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I saw that LinkedIn's new HTML5 iPad App got rid of rounded borders, i.e., border-radius:X px, to improve their page rendering speed. This seems like it could only provide a minor improvement. I'm wondering more generally how to measure the effect of various CSS rules on a website's performance. Is there a microtime() for CSS?

Update I ran the performance test suggested by @valentinas: http://andy.edinborough.org/CSS-Stress-Testing-and-Performance-Profiling

While this does provides measurements for my page's classes, i'm more interested in comparing rule1 vs. rule2 for a given element. Still, below is the data. My site uses Twitter Bootstrap.css and many of its class selectors. Here's a snapshot of the data which I find hard to interpret. Might someone help with this as a starting point?

Selector          # Elms.  # Child.     Delta   Total
Removing #back-top  1   2   saves   7.17ms  3.90ms
Removing .container-fluid   1   414 saves   7.15ms  3.93ms
Removing .oGreen    1   0   saves   7.14ms  3.94ms
Removing .row-fluid 2   316 saves   7.07ms  4.00ms
Selectors Tested:   128
Baseline Time:  11.08ms
Num. Tests: 120
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closed as not constructive by Will May 8 '12 at 11:00

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thanks, i'll check out this bookmarklet, would you be able to point me to a summary of best practices for more than just border-radius? –  tim peterson May 3 '12 at 22:03

1 Answer 1

There are a number of tools available to test the actual performance implications of loading and applying CSS. That said, with the things you specifically mentioned, they are particularly difficult to test.

Experienced CSS developers will have come across studies showing that rounded corers and CSS3 box-shadows can cause 'performance issues', but in this context they are more specifically talking about page responsiveness or how quickly the page responds to user actions.

Let me explain that in more detail. When talking about how fast a page renders or how long it takes for CSS and image assets to download and be available to the client, there are clear metrics that many different tools can provide. HTTP request and response times are measurable, as is the time from initial request to DOM ready. The problem is that all of these easily measurable things have already happened when you start looking at page responsiveness. Those issues will be related to your specific applications features, functionality and styling and can only be tested in an application specific way.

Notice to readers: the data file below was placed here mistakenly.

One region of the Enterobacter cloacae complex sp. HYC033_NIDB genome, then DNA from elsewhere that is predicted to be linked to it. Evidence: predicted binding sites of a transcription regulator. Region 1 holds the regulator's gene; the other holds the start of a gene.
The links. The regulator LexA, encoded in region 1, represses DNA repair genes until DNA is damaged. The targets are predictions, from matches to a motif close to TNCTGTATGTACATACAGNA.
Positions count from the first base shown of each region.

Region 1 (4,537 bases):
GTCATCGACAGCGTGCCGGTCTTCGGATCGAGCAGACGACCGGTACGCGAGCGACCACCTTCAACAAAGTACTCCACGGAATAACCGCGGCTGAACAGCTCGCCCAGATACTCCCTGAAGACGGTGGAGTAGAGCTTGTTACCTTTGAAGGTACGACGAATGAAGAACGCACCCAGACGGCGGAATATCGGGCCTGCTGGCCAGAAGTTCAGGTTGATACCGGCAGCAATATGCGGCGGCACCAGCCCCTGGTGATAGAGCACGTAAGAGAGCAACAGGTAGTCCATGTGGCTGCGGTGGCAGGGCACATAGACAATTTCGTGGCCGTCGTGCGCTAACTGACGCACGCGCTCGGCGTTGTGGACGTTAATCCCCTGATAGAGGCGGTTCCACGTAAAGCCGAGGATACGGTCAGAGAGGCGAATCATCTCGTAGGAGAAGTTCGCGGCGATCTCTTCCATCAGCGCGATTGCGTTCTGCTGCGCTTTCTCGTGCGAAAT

As an example, there are studies that have shown that in certain contexts, CSS3 box-shadows can cause non-smooth scrolling on a page or some lag time between user action and event completion. The easiest way to test this would be to manually test the page with and without the box-shadow so that you can visually see the difference. Now, if you know that box-shadow is known to cause certain issues, this might be something you would think to test, but for the people that have published their studies and findings on that particular issue, this is almost certainly not what they looked at first. It was something they discovered through trial and error.

In the end, the real answer is experience: having worked through issues and adding to your own collective knowledge. Reading blogs and other resources that discuss these issues can help with that.

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thanks Matthew, would you be able to comment on my newly updated question? –  tim peterson May 3 '12 at 22:33
From what I can find, that bookmark indexes all of the CSS classes on the page and then individually toggles them, while scrolling the page to determine when removing a class increases page responsiveness. It looks like it's giving you back the number of matched elements, the number of child elements inside of those elements, a baseline time and the time after removal. It's identifying classes that could be removed for increased performance, but doesn't actually tell you why. That's for you to figure out from the results. –  Matthew Darnell May 4 '12 at 13:57
hi Matt, i'm confused on the data values the algorithm returned. e.g., for .row-fluid which is one of my main containers, what does " 316 saves" mean? Does this mean I have 316 child elements within this container? –  tim peterson May 4 '12 at 15:14
From the javascript, it outputs either saves in red or adds in green if delta<0. I don't think it means 316 saves. –  Matthew Darnell May 4 '12 at 16:20

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